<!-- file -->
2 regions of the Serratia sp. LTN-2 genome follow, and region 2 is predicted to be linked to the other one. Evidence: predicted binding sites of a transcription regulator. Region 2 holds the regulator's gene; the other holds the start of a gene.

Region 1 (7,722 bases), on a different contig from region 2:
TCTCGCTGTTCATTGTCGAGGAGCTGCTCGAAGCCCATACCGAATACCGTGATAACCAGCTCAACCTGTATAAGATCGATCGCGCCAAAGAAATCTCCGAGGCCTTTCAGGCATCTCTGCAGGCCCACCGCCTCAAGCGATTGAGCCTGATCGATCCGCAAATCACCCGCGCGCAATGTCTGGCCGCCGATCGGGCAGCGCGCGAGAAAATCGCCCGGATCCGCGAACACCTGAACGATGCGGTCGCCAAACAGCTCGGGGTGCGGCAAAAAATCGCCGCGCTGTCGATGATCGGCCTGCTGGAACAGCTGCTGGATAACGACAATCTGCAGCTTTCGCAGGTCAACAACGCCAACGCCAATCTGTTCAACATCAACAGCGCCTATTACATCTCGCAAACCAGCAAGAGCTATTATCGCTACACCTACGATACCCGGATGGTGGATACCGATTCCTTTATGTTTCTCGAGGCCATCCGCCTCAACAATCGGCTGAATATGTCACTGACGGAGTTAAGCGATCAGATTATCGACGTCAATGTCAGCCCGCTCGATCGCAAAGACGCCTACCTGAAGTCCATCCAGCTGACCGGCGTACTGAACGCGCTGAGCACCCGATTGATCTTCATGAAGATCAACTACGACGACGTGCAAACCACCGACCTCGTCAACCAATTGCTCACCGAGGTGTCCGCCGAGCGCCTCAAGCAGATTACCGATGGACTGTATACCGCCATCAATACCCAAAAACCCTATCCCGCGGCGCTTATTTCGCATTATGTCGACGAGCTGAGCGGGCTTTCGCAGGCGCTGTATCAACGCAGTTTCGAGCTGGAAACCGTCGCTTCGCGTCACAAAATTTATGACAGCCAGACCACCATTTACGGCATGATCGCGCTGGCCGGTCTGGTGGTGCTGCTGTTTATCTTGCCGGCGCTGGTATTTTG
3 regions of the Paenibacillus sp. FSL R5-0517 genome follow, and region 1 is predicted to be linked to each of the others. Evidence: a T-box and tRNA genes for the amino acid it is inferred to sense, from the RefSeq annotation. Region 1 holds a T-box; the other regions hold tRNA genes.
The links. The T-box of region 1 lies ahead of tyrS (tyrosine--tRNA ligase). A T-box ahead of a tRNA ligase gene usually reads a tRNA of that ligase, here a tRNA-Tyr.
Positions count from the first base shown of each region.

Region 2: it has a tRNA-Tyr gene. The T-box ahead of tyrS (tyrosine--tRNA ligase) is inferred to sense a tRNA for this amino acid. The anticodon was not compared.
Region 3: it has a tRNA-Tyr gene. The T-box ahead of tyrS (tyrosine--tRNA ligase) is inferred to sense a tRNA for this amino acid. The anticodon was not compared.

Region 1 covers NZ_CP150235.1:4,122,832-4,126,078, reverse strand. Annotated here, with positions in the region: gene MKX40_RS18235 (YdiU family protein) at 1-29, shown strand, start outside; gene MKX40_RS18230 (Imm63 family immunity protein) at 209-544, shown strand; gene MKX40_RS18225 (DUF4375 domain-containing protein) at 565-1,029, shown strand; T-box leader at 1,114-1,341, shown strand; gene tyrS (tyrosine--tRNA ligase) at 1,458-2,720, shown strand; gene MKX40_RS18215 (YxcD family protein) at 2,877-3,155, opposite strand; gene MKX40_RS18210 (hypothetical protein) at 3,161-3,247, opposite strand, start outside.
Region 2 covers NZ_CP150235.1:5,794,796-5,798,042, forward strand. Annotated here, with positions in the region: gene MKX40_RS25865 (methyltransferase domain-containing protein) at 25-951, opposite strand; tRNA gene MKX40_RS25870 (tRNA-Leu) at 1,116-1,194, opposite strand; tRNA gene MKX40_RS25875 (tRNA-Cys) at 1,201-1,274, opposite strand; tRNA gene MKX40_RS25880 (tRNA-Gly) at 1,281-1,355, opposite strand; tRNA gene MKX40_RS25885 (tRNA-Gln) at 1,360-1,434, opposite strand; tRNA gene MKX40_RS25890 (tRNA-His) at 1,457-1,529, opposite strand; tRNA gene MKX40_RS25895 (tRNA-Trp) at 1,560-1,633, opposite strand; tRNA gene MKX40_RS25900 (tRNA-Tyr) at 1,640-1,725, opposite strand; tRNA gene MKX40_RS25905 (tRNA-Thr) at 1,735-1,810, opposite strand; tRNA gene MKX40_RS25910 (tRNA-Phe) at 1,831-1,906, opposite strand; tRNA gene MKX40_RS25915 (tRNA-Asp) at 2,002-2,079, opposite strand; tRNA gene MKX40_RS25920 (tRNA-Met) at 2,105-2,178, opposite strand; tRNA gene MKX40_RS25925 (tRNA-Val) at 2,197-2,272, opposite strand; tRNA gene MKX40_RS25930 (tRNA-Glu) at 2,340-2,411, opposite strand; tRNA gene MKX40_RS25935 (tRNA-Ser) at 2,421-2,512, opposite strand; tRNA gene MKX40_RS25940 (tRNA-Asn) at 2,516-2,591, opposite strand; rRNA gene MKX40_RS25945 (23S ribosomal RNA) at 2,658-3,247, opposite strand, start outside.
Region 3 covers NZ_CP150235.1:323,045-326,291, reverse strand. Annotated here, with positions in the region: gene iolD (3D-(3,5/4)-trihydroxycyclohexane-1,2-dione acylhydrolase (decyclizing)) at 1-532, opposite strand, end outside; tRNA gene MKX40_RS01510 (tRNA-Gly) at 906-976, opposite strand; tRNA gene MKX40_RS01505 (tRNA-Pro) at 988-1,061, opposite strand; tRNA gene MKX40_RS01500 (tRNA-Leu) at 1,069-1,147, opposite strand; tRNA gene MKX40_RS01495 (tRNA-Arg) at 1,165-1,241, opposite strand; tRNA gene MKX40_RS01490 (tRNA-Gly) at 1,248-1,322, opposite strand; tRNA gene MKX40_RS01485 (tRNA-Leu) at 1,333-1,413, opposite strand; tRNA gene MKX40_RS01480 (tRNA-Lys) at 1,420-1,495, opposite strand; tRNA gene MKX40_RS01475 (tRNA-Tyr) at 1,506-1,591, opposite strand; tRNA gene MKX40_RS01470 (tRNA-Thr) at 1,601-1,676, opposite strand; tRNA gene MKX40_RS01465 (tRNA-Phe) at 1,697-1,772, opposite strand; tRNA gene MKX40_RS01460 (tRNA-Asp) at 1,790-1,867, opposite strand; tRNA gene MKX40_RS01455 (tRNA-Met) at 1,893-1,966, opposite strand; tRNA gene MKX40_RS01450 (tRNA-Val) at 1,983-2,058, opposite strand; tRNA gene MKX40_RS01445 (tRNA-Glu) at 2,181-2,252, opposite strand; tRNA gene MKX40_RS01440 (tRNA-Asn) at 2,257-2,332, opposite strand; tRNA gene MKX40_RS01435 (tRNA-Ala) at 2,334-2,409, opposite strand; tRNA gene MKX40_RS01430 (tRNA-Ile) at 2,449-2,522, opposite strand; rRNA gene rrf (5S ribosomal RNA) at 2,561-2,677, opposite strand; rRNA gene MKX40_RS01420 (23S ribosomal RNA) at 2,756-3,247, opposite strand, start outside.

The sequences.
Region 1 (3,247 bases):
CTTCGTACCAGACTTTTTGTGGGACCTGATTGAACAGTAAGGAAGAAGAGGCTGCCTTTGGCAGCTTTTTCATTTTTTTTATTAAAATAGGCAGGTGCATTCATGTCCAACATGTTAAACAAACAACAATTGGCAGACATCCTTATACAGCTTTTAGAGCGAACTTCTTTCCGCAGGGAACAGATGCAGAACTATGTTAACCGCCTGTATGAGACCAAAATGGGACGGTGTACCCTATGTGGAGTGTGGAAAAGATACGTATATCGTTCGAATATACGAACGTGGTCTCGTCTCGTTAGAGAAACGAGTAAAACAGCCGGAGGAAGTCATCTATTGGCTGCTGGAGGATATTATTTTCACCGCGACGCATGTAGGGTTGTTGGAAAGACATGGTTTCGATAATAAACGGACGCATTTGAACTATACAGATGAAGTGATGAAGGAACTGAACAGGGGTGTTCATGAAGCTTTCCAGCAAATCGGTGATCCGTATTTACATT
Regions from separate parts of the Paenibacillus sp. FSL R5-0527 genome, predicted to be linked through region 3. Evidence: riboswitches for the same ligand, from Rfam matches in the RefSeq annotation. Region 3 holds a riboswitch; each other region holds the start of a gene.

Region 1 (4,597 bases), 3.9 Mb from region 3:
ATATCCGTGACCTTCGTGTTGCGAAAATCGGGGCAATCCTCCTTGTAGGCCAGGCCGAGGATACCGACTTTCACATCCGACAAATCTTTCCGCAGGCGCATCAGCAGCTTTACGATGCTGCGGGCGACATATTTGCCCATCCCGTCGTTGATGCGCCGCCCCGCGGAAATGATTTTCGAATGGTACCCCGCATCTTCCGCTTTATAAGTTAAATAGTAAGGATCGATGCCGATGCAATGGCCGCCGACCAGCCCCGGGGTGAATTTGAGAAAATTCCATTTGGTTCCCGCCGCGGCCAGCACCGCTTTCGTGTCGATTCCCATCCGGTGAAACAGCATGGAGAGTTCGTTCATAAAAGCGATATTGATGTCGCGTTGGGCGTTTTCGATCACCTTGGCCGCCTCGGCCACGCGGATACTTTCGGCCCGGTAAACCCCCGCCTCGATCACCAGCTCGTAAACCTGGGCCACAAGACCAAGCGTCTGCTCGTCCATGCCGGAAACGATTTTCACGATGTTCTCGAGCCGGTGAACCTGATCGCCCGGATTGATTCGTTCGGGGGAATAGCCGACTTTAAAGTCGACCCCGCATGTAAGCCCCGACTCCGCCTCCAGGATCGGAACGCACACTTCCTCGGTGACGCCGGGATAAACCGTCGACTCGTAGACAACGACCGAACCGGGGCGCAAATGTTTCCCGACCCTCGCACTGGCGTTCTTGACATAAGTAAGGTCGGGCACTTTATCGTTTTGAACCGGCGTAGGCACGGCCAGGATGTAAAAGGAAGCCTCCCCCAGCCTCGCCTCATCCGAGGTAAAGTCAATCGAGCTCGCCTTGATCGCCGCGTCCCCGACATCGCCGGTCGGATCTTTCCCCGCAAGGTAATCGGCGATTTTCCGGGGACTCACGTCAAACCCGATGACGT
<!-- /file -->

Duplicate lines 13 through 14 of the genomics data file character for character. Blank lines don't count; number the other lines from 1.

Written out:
Region 1 (3,247 bases):
CTTCGTACCAGACTTTTTGTGGGACCTGATTGAACAGTAAGGAAGAAGAGGCTGCCTTTGGCAGCTTTTTCATTTTTTTTATTAAAATAGGCAGGTGCATTCATGTCCAACATGTTAAACAAACAACAATTGGCAGACATCCTTATACAGCTTTTAGAGCGAACTTCTTTCCGCAGGGAACAGATGCAGAACTATGTTAACCGCCTGTATGAGACCAAAATGGGACGGTGTACCCTATGTGGAGTGTGGAAAAGATACGTATATCGTTCGAATATACGAACGTGGTCTCGTCTCGTTAGAGAAACGAGTAAAACAGCCGGAGGAAGTCATCTATTGGCTGCTGGAGGATATTATTTTCACCGCGACGCATGTAGGGTTGTTGGAAAGACATGGTTTCGATAATAAACGGACGCATTTGAACTATACAGATGAAGTGATGAAGGAACTGAACAGGGGTGTTCATGAAGCTTTCCAGCAAATCGGTGATCCGTATTTACATT